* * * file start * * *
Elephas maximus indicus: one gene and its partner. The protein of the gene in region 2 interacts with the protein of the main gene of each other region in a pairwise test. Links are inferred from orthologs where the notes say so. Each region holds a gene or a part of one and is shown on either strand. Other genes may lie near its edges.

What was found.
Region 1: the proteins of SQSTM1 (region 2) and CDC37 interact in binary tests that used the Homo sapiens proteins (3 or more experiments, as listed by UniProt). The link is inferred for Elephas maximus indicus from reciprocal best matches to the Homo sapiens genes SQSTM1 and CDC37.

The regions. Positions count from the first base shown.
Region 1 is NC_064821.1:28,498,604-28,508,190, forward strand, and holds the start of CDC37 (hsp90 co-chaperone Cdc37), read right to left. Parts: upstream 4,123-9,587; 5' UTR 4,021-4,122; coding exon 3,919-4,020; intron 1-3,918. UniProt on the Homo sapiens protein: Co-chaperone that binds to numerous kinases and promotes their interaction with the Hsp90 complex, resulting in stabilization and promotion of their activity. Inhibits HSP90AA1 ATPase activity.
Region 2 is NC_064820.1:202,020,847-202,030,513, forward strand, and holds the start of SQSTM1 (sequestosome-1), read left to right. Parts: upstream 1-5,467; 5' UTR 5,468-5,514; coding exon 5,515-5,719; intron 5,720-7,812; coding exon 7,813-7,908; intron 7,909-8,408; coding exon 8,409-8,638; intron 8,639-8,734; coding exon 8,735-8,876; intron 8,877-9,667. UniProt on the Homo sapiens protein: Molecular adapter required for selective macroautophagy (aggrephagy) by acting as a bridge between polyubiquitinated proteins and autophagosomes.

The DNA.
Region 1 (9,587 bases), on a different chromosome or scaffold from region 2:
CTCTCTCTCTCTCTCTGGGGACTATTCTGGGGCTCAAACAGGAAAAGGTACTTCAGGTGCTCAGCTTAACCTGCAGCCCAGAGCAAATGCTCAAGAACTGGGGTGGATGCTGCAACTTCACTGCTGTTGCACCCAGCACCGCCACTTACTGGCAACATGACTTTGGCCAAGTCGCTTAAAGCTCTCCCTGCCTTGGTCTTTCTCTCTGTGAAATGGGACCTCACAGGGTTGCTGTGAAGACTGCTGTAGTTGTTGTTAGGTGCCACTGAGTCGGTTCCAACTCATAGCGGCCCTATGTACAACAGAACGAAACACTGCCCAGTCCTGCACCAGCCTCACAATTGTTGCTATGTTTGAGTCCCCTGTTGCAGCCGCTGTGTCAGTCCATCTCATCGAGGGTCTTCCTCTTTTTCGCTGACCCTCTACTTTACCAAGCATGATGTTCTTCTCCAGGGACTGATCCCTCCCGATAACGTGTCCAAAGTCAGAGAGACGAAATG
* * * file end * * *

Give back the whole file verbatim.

Elephas maximus indicus: one gene and its partner. The protein of the gene in region 2 interacts with the protein of the main gene of each other region in a pairwise test. Links are inferred from orthologs where the notes say so. Each region holds a gene or a part of one and is shown on either strand. Other genes may lie near its edges.

What was found.
Region 1: the proteins of SQSTM1 (region 2) and CDC37 interact in binary tests that used the Homo sapiens proteins (3 or more experiments, as listed by UniProt). The link is inferred for Elephas maximus indicus from reciprocal best matches to the Homo sapiens genes SQSTM1 and CDC37.

The regions. Positions count from the first base shown.
Region 1 is NC_064821.1:28,498,604-28,508,190, forward strand, and holds the start of CDC37 (hsp90 co-chaperone Cdc37), read right to left. Parts: upstream 4,123-9,587; 5' UTR 4,021-4,122; coding exon 3,919-4,020; intron 1-3,918. UniProt on the Homo sapiens protein: Co-chaperone that binds to numerous kinases and promotes their interaction with the Hsp90 complex, resulting in stabilization and promotion of their activity. Inhibits HSP90AA1 ATPase activity.
Region 2 is NC_064820.1:202,020,847-202,030,513, forward strand, and holds the start of SQSTM1 (sequestosome-1), read left to right. Parts: upstream 1-5,467; 5' UTR 5,468-5,514; coding exon 5,515-5,719; intron 5,720-7,812; coding exon 7,813-7,908; intron 7,909-8,408; coding exon 8,409-8,638; intron 8,639-8,734; coding exon 8,735-8,876; intron 8,877-9,667. UniProt on the Homo sapiens protein: Molecular adapter required for selective macroautophagy (aggrephagy) by acting as a bridge between polyubiquitinated proteins and autophagosomes.

The DNA.
Region 1 (9,587 bases), on a different chromosome or scaffold from region 2:
CTCTCTCTCTCTCTCTGGGGACTATTCTGGGGCTCAAACAGGAAAAGGTACTTCAGGTGCTCAGCTTAACCTGCAGCCCAGAGCAAATGCTCAAGAACTGGGGTGGATGCTGCAACTTCACTGCTGTTGCACCCAGCACCGCCACTTACTGGCAACATGACTTTGGCCAAGTCGCTTAAAGCTCTCCCTGCCTTGGTCTTTCTCTCTGTGAAATGGGACCTCACAGGGTTGCTGTGAAGACTGCTGTAGTTGTTGTTAGGTGCCACTGAGTCGGTTCCAACTCATAGCGGCCCTATGTACAACAGAACGAAACACTGCCCAGTCCTGCACCAGCCTCACAATTGTTGCTATGTTTGAGTCCCCTGTTGCAGCCGCTGTGTCAGTCCATCTCATCGAGGGTCTTCCTCTTTTTCGCTGACCCTCTACTTTACCAAGCATGATGTTCTTCTCCAGGGACTGATCCCTCCCGATAACGTGTCCAAAGTCAGAGAGACGAAATG